Already before my mind rises one of the marvellous verses of the Rig-Veda Samhitâ which says, “Be thou all of one mind, be thou all of one thought, for in the days of yore, the gods being of one mind were enabled to receive oblations.” That the gods can be worshipped by men is because they are of one mind. Being of one mind is the secret of society. And the more you go on fighting and quarrelling about all trivialities such as “Dravidian” and “Aryan”, and the question of Brahmins and non-Brahmins and all that, the further you are off from that accumulation of energy and power which is going to make the future India. For mark you, the future India depends entirely upon that. That is the secret — accumulation of will-power, co-ordination, bringing them all, as it here, into one focus. Each Chinaman thinks in his own way, and a handful of Japanese all think in the same way, and you know the result. That is how it goes throughout the history of the world. You find in every case, compact little nations always governing and ruling huge unwieldy nations, and this is natural, because it is easier for the little compact nations to bring their ideas into the same focus, and thus they become developed. And the bigger the nation, the more unwieldy it is. Born, as it were, a disorganised mob, they cannot combine. All these dissensions must stop.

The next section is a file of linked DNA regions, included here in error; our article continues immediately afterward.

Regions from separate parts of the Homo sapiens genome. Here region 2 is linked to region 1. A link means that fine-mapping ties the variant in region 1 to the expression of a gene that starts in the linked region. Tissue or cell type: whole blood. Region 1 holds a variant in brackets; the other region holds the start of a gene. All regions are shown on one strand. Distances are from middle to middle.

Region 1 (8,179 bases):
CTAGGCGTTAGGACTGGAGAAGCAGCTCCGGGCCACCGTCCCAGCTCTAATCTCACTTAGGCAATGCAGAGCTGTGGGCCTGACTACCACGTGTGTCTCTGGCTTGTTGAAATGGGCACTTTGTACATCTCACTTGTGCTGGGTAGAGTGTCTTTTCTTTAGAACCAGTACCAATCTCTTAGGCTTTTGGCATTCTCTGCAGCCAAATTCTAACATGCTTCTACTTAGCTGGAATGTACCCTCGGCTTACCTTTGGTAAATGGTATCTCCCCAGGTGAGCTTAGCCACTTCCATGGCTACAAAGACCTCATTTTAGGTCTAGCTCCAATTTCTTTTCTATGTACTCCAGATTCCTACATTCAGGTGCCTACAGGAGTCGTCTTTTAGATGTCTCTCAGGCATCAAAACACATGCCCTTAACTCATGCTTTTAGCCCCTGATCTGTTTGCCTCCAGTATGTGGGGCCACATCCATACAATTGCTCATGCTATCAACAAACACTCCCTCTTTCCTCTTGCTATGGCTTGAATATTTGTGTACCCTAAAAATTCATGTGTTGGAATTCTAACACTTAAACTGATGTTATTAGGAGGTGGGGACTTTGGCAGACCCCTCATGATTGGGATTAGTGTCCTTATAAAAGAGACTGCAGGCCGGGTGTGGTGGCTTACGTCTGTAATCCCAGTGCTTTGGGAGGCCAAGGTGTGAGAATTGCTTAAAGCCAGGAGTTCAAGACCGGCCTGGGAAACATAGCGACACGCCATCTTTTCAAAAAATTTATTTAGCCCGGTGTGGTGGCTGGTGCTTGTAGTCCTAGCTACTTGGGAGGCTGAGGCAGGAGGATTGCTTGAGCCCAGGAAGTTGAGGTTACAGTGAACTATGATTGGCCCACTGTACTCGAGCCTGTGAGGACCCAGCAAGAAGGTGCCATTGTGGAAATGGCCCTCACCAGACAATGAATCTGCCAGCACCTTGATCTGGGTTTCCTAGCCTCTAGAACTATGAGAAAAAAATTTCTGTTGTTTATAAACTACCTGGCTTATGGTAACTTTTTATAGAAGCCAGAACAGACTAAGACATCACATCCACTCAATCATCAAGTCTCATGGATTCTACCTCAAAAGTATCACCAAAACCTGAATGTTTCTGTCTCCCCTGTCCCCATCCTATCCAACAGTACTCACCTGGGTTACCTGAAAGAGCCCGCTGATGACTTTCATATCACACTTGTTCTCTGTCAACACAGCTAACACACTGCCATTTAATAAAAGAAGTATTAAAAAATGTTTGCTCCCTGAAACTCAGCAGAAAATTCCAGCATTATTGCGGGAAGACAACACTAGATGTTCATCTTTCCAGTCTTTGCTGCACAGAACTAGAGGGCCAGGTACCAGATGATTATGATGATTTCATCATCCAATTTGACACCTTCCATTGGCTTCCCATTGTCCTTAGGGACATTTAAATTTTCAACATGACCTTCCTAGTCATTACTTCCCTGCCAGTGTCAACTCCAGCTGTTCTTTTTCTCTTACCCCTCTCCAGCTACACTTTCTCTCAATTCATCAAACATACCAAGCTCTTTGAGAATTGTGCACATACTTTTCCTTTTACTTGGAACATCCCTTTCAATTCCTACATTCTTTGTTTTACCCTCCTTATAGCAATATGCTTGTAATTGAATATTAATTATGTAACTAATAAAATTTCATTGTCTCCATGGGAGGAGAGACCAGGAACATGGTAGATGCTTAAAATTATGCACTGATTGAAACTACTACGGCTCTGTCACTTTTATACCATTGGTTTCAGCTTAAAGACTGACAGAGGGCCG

There is yet another defect in us. Ladies, excuse me, but through centuries of slavery, we have become like a nation of women. You scarcely can get three women together for five minutes in this country or any other country, but they quarrel. Women make big societies in European countries, and make tremendous declarations of women’s power and so on; then they quarrel, and some man comes and rules them all. All over the world they still require some man to rule them. We are like them. Women we are. If a woman comes to lead women, they all begin immediately to criticise her, tear her to pieces, and make her sit down. If a man comes and gives them a little harsh treatment, scolds them now and then, it is all right, they have been used to that sort of mesmerism. The whole world is full of such mesmerists and hypnotists. In the same way, if one of our countrymen stands up and tries to become great, we all try to hold him down, but if a foreigner comes and tries to kick us, it is all right. We have been used to it, have we not? And slaves must become great masters! So give up being a slave. For the next fifty years this alone shall be our keynote — this, our great Mother India. Let all other vain gods disappear for the time from our minds. This is the only god that is awake, our own race — “everywhere his hands, everywherehis feet, everywhere his ears, he covers everything.” All other gods are sleeping. What vain gods shall we go after and yet cannot worship the god that we see all round us, the Virât? When we have worshipped this, we shall be able to worship all other gods. Before we can crawl half a mile, we want to cross the ocean like Hanumân! It cannot be. Everyone going to be a Yogi, everyone going to meditate! It cannot be. The whole day mixing with the world with Karma Kânda, and in the evening sitting down and blowing through your nose! Is it so easy? Should Rishis come flying through the air, because you have blown three times through the nose? Is it a joke? It is all nonsense. What is needed is Chittashuddhi, purification of the heart. And how does that come? The first of all worship is the worship of the Virat — of those all around us. Worship It. Worship is the exact equivalent of the Sanskrit word, and no other English word will do. These are all our gods — men and animals; and the first gods we have to worship are our countrymen. These we have to worship, instead of being jealous of each other and fighting each other. It is the most terrible Karma for which we are suffering, and yet it does not open our eyes!